Fitz-Greene Halleck

Rob Raven, "To Mr. Croaker, of New York" National Recorder [Philadelphia] 3 (4 March 1820) 160.

I took up little "Fanny," t' other day,
And with a deal of pleasure read it through—
And now, dear Sir, I feel concern'd to say,
That in a friendly manner, "entre nous,"
That tho' 'tis clear it was by genius penn'd,
It seems a thing most truly without end.

It is a pretty insect, with a sting
Of much acuteness — and its fluttering shows
That in the hive from whence it first took wing,
There lives more sweetness than the vain world knows.
You have full long amus'd us with your bees,
Now let us have some honey, if you please.

And "si vous plait," I would just recommend,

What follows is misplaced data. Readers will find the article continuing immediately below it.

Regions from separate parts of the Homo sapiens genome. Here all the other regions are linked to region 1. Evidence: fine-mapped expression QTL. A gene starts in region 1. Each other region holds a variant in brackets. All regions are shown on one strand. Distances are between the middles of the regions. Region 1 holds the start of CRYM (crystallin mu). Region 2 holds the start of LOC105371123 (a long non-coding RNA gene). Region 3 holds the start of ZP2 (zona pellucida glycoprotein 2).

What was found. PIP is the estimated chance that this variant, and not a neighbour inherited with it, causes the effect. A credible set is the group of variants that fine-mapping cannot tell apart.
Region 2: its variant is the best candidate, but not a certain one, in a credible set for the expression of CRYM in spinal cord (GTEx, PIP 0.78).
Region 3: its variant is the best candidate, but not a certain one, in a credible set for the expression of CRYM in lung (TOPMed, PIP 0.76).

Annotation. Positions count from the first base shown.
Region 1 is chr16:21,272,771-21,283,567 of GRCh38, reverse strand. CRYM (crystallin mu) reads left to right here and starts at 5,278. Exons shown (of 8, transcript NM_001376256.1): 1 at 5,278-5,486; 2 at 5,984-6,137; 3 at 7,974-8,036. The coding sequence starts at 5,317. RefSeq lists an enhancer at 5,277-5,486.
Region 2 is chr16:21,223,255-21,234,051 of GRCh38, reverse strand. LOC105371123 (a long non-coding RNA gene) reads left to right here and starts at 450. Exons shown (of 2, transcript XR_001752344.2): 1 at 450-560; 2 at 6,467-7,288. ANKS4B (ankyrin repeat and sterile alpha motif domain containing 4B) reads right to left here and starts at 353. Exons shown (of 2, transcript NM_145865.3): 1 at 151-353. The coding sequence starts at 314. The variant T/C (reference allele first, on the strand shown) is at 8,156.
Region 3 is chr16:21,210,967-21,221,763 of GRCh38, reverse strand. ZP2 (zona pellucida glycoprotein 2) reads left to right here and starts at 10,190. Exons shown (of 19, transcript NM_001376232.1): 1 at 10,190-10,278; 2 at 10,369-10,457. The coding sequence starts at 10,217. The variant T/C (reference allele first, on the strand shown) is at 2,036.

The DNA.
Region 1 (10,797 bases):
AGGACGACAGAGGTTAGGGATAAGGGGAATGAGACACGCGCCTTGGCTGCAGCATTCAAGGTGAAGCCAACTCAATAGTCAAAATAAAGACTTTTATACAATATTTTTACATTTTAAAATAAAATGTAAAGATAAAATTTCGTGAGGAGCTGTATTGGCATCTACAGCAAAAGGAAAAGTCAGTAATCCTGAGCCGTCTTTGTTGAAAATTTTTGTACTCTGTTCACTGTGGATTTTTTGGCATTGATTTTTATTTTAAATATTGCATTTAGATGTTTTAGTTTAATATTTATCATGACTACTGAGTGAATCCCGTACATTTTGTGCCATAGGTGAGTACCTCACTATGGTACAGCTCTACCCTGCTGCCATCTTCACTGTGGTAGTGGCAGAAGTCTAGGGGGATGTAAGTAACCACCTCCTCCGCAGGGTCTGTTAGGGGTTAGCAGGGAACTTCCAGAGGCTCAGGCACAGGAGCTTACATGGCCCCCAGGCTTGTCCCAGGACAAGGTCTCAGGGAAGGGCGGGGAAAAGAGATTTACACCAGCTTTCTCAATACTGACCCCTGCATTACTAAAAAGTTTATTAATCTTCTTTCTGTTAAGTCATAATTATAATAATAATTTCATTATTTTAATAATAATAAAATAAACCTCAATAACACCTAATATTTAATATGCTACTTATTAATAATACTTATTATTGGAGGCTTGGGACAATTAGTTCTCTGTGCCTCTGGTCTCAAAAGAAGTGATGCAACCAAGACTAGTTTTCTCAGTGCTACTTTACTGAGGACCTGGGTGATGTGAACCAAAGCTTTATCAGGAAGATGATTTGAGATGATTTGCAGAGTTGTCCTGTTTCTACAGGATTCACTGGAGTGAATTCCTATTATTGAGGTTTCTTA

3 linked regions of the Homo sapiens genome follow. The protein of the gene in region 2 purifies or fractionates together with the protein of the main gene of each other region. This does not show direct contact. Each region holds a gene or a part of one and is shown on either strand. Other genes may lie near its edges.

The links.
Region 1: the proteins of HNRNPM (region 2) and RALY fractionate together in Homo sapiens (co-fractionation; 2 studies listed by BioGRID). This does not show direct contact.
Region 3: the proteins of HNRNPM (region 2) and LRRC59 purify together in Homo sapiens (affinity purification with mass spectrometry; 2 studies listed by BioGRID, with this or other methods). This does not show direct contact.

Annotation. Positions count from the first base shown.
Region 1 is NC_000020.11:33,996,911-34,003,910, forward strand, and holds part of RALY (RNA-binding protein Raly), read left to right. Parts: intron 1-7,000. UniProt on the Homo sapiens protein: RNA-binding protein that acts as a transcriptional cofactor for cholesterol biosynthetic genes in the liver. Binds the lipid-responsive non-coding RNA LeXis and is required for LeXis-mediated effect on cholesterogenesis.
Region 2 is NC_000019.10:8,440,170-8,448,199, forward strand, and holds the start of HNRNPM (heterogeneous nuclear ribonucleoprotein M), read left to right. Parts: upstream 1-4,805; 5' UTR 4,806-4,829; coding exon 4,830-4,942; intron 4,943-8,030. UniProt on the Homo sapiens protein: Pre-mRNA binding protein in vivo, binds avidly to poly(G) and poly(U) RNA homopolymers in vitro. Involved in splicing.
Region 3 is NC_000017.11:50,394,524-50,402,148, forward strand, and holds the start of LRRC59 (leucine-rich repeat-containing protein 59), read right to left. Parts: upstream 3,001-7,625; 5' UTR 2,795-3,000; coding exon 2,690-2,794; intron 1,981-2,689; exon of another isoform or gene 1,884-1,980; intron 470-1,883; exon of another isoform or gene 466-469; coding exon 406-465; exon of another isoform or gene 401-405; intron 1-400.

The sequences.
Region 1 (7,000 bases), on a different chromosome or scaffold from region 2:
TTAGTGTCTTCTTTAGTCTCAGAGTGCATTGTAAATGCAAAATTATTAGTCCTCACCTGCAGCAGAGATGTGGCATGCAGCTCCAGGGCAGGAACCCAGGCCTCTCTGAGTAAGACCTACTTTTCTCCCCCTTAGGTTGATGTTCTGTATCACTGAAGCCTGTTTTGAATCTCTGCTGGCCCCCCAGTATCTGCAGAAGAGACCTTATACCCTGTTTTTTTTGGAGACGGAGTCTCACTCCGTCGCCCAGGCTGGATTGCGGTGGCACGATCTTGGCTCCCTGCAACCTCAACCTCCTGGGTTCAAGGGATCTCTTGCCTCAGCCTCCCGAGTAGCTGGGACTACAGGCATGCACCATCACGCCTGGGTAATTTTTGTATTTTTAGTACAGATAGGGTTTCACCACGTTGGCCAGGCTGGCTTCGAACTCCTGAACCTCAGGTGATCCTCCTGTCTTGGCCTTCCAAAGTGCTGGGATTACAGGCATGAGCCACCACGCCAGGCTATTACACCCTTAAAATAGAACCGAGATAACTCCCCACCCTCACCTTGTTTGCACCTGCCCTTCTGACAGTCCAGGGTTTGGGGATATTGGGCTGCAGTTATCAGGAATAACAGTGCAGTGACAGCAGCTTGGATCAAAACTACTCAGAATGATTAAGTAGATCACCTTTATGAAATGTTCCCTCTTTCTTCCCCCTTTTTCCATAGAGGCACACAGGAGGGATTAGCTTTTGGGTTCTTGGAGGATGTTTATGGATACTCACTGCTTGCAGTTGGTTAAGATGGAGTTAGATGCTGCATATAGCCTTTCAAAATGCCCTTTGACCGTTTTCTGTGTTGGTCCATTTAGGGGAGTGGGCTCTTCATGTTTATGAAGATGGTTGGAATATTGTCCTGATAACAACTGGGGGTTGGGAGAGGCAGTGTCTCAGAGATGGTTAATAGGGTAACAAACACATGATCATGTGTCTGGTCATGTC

That you should do more justice to yourself,
And write us something that should have an end,
And should not lead you to an auction shelf,—
That honoured state, where, "in terrorem," lay
The rhymesters and ephemera of the day.

Paulding has only wrought himself abuse,
And brought some odium on the country too,
I want you to come forward, and produce
Something both worthy of the Muse and you;
And let the transatlantic wits be shown,
Castalian dews are not for them alone.

Thou hast a soul of melody — its tones
Are often heard in thy erratic flight,
And Fancy ever and anon enthrones
Thy glowing spirit in her bowers of light—
O! there preserve thy reign — in beauty soar,
And, like the sky-lark, thence thy music pour.

Go to thy native glens — thy mountain scenes—
And there seek inspiration — they shall tell,
Where Nature o'er her silent glory leans,
The fragrance and the might of feeling dwell.
There breathe in air thy "native wood-notes wild,"
And be, what thou may'st be, the Muse's favour'd child!
February 10.
From Poulson's American Daily Advertiser.